I feel something similar with Scott. I knew him but we weren’t fixtures in each others’ lives. We cared about each other, but it’s not like we had a weekly call or a season where we lived near each other or a yearly vacation or something like that. Let’s put it this way, he’d definitely get an invitation to my wedding, but he’d be sitting at the “friends from the internet” table… actually, if we were getting married today, most of the tables would be “friends from the internet” tables.

I had this moment when I was grieving my son where, exhausted and isolated and lost under thousands of leagues of dense sadness, I could clearly picture Rowan alive, bundled in his baby blanket, wearing the hat my sister knit for him, sucking on a pacifier and looking at me through the slats in the crib we made for him… and I saw his eyes for the first time… in my mind… and he looked at me with empathy and pride — he was proud of me. For how I was taking care of his mom, for how I was talking through it with his brother, for how I was grinding through the gears inside myself trying to know how to feel and what to do. It’s almost as if he spoke the words: “I am so proud of you and it doesn’t hurt and you’re not doing it wrong and you’re not disappointing me and if you cried for a million years or shouted or wrote until you withered away or never wrote again there is nothing you can do to change how I feel about you, what I know about you. You don’t have to keep trying, you can just be.”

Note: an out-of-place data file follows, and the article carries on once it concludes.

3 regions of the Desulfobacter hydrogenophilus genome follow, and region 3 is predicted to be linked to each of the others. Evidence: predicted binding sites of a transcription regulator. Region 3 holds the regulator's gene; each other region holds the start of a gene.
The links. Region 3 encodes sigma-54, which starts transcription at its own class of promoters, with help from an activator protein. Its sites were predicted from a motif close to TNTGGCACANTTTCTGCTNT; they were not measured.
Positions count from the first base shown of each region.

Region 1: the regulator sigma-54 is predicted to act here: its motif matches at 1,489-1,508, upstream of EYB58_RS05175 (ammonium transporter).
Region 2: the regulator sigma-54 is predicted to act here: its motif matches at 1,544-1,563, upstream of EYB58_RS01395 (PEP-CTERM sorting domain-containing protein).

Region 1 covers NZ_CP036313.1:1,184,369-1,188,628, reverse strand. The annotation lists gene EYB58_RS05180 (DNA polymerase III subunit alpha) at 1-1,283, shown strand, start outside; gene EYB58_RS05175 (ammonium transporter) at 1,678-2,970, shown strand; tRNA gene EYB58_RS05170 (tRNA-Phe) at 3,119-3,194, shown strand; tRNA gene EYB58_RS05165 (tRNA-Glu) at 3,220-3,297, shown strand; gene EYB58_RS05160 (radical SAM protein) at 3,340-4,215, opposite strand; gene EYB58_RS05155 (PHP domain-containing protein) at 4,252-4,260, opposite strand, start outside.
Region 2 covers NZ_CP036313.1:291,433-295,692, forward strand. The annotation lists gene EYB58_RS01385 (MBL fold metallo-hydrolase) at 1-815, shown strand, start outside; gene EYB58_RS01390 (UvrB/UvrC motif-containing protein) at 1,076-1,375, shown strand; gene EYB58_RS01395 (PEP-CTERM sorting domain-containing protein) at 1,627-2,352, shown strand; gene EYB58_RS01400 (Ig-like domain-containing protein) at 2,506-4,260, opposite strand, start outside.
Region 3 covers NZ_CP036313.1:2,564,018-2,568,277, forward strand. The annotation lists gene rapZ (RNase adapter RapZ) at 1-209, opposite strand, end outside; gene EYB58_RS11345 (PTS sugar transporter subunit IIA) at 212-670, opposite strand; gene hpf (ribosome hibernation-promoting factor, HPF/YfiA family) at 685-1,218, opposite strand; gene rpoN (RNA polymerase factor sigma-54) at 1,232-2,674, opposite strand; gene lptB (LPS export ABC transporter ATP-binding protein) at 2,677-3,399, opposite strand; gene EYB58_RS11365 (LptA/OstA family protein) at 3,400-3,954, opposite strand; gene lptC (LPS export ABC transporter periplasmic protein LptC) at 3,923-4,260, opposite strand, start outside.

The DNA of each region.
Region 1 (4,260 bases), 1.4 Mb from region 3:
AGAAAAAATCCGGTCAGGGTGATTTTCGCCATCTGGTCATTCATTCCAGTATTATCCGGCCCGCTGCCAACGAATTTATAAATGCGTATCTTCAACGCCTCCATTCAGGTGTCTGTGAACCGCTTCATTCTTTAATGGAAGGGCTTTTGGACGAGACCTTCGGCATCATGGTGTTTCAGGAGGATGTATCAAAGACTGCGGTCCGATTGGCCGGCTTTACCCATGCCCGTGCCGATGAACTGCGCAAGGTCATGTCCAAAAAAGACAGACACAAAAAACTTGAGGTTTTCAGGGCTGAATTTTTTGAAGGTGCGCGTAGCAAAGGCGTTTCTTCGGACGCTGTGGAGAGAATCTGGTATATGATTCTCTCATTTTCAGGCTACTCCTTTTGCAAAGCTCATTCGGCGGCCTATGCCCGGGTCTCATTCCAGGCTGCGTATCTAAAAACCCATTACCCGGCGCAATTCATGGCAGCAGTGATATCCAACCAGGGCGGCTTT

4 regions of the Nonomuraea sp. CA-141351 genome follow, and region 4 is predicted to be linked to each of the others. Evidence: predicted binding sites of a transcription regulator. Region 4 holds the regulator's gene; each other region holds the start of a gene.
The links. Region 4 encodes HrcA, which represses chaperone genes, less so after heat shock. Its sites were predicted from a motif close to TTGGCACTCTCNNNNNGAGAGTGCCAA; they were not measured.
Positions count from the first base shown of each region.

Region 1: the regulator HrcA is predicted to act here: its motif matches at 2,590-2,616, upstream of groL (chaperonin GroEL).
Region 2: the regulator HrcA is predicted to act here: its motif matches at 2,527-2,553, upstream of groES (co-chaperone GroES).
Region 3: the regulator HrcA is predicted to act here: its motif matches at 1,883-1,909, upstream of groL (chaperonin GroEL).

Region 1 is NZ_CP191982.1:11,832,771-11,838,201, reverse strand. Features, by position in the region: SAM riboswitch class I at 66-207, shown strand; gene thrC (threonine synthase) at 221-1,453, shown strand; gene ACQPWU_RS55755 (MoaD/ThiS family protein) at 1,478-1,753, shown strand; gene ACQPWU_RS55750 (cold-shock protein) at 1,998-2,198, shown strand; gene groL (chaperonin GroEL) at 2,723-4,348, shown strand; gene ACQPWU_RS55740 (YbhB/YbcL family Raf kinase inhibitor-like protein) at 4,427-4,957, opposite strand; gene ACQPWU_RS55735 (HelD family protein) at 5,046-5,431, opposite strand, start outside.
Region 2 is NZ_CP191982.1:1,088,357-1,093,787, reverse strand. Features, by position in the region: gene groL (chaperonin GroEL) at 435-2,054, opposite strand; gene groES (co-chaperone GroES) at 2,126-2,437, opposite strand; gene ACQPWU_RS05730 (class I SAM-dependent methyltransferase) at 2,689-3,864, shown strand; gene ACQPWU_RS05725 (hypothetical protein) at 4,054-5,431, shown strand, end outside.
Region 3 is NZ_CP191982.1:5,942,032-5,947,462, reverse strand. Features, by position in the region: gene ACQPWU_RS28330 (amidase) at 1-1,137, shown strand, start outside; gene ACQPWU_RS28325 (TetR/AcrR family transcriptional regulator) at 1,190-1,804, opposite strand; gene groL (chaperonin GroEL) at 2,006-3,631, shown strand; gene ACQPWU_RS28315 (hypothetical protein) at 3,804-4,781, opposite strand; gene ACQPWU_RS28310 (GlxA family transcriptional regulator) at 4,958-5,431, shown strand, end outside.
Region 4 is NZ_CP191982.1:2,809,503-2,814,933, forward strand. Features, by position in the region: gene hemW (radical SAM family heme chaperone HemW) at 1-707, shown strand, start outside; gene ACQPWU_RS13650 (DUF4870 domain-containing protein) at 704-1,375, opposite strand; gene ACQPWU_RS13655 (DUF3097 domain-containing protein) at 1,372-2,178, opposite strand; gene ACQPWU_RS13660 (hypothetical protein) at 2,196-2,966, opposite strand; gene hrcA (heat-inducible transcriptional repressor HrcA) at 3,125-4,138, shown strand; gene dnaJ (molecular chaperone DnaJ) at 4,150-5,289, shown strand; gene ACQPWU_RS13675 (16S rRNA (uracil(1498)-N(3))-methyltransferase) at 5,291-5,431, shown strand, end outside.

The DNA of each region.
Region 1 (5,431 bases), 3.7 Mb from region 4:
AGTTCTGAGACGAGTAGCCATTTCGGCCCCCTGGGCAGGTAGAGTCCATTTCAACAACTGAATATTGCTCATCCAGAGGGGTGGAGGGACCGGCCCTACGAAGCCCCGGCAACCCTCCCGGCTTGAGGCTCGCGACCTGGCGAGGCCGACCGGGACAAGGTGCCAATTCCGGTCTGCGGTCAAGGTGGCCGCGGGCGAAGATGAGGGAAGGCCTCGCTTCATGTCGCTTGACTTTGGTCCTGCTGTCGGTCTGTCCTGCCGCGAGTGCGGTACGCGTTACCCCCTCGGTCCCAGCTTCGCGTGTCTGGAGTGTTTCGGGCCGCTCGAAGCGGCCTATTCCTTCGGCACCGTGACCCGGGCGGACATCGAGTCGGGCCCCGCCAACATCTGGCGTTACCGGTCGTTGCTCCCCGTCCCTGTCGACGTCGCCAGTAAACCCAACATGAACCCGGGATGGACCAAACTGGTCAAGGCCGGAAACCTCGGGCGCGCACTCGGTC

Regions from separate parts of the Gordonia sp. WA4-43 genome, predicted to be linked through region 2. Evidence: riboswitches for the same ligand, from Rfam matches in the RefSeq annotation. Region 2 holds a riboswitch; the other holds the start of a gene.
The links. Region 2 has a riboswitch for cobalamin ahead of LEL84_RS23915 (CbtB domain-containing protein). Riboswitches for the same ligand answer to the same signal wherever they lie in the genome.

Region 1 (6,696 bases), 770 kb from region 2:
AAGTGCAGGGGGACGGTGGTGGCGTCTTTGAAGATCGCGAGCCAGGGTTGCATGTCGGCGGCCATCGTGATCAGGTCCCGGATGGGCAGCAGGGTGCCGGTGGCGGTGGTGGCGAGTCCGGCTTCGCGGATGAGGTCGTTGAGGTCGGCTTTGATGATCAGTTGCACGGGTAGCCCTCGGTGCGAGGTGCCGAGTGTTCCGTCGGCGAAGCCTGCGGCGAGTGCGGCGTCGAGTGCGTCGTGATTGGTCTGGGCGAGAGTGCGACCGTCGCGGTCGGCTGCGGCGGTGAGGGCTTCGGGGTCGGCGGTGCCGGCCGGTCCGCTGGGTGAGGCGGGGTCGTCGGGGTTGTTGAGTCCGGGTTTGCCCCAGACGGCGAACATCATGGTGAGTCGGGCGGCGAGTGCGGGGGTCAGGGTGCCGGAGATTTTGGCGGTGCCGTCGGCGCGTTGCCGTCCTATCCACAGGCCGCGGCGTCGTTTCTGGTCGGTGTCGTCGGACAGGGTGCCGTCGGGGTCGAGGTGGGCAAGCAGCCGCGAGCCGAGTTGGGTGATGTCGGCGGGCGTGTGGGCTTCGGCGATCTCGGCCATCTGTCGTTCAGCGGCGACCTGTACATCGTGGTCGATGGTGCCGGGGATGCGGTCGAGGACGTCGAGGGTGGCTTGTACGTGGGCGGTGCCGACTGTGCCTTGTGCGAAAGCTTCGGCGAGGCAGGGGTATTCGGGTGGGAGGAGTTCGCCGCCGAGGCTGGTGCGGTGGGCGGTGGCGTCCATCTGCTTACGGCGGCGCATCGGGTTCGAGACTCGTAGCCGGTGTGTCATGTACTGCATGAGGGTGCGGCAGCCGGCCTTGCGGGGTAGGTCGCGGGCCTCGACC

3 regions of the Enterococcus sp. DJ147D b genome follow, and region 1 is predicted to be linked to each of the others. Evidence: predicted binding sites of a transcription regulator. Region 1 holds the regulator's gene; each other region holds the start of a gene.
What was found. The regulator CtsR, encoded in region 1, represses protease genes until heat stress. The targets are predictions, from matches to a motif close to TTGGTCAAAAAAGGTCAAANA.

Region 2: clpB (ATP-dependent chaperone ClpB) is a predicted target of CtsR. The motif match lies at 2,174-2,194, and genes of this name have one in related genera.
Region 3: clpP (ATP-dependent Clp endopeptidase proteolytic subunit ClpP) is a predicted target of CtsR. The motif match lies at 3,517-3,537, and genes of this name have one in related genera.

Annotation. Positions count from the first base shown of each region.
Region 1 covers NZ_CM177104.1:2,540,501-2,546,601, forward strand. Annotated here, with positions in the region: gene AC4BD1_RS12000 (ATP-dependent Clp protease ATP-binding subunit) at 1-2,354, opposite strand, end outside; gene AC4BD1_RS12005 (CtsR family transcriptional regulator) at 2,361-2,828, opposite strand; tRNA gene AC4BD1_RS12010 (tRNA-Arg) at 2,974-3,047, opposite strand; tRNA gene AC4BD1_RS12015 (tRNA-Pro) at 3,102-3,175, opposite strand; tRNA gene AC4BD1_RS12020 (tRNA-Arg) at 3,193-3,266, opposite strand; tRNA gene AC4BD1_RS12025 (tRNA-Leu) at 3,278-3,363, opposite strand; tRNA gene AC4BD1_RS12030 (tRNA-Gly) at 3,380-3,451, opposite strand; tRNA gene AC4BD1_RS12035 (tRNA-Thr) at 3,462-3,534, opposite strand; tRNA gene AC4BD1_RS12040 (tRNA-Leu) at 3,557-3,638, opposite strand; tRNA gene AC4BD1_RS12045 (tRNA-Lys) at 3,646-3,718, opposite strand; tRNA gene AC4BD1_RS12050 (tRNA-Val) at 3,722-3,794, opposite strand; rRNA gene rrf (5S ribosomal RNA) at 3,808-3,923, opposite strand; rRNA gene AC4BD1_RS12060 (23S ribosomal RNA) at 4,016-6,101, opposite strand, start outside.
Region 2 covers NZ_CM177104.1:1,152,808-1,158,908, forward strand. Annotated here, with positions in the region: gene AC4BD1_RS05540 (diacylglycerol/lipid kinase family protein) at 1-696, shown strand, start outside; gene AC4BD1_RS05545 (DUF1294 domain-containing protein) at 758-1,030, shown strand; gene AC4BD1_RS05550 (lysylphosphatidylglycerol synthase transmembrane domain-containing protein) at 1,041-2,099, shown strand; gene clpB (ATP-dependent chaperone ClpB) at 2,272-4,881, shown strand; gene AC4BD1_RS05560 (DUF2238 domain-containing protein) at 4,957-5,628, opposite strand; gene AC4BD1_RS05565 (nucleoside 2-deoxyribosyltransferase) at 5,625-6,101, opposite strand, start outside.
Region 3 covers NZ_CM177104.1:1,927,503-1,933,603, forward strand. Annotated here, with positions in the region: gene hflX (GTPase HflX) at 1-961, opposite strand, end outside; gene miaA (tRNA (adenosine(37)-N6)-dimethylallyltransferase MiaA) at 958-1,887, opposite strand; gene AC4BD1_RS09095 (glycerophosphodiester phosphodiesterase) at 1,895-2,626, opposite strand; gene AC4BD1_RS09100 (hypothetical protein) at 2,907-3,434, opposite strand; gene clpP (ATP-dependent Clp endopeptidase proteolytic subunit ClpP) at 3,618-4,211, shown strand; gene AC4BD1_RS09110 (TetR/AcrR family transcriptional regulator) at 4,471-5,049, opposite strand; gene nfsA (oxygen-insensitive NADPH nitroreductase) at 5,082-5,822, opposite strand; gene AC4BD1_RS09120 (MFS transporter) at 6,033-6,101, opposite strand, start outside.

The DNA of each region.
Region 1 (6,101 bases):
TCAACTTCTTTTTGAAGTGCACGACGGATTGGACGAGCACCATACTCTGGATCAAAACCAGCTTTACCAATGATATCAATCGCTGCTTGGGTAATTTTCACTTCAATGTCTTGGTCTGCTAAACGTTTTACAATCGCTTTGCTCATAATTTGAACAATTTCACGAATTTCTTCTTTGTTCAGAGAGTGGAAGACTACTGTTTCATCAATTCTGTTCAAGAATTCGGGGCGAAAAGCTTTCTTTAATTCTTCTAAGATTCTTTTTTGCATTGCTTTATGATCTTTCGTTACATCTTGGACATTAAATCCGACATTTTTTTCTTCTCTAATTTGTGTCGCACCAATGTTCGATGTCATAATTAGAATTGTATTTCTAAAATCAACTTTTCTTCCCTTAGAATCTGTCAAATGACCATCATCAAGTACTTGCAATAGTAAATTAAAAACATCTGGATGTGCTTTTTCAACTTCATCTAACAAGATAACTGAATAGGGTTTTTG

If you’ve ever lost a friend and didn’t know the right way to grieve, if you knew Scott but from afar, tell stories about him amongst yourselves, feel all the things, be reminded of the good stuff we get in these slowly expiring bodies.

Scott, I loved you. I couldn’t see that when we were together, I didn’t know what was at stake. I will keep missing you and the ways you wrote and the shoes you wore and the exuberant perma-youngness that lubed up our interactions.

More on grief & Scott

“I am myself the matter of my book; you would be unreasonable to spend your leisure on so frivolous and vain a subject.”

Michel de Montaigne

“The spirit is really the bouquet of life. It is not something breathed into life, it comes out of life.”

Joseph Campbell

“Religion is a defense against religious experience.”

Carl Jung, via Joey Cambs

“I would have given anything to die in a war that meaningful”

Kurt Vonnegut, Hocus Pocus

Who Have I Blessed More Than You?

I thought some wrongness in my self had made me that alone.

And God said, You are worth more to me
than one hundred sparrows.
And when I read that, I wept.
And God said, Whom have I blessed more than I have blessed you?

And I looked at the mini bar
and the bad abstract hotel art on the wall
and the dark TV set watching like a deacon.

And God said, Survive. And carry my perfume among the perishing.

Tony Hoagland

This comes from a poem called Bible Study. I’m not as ostensibly churchy as I used to be, but you don’t have to be for this one to hit you right between the lungs.

Here’s the rest of the poem Bible Study by Tony Hoagland:

Bible Study

by Tony Hoagland

Who would have imagined that I would have to go
a million miles away from the place where I was born
to find people who would love me?
And that I would go that distance and that I would find those people?

In the dream JoAnne was showing me how much arm to amputate
if your hand gets trapped in the gears of the machine;
if you acted fast, she said, you could save everything above the wrist.
You want to keep a really sharp blade close by, she said.

Now I raise that hand to scratch one of those nasty little
scabs on the back of my head, and we sit outside and watch
the sun go down, inflamed as an appendicitis
over western Illinois — which then subsides and cools into a smooth gray sea.

Who knows, this might be the last good night of summer.
My broken nose is forming an idea of what’s for supper.
Hard to believe that death is just around the corner.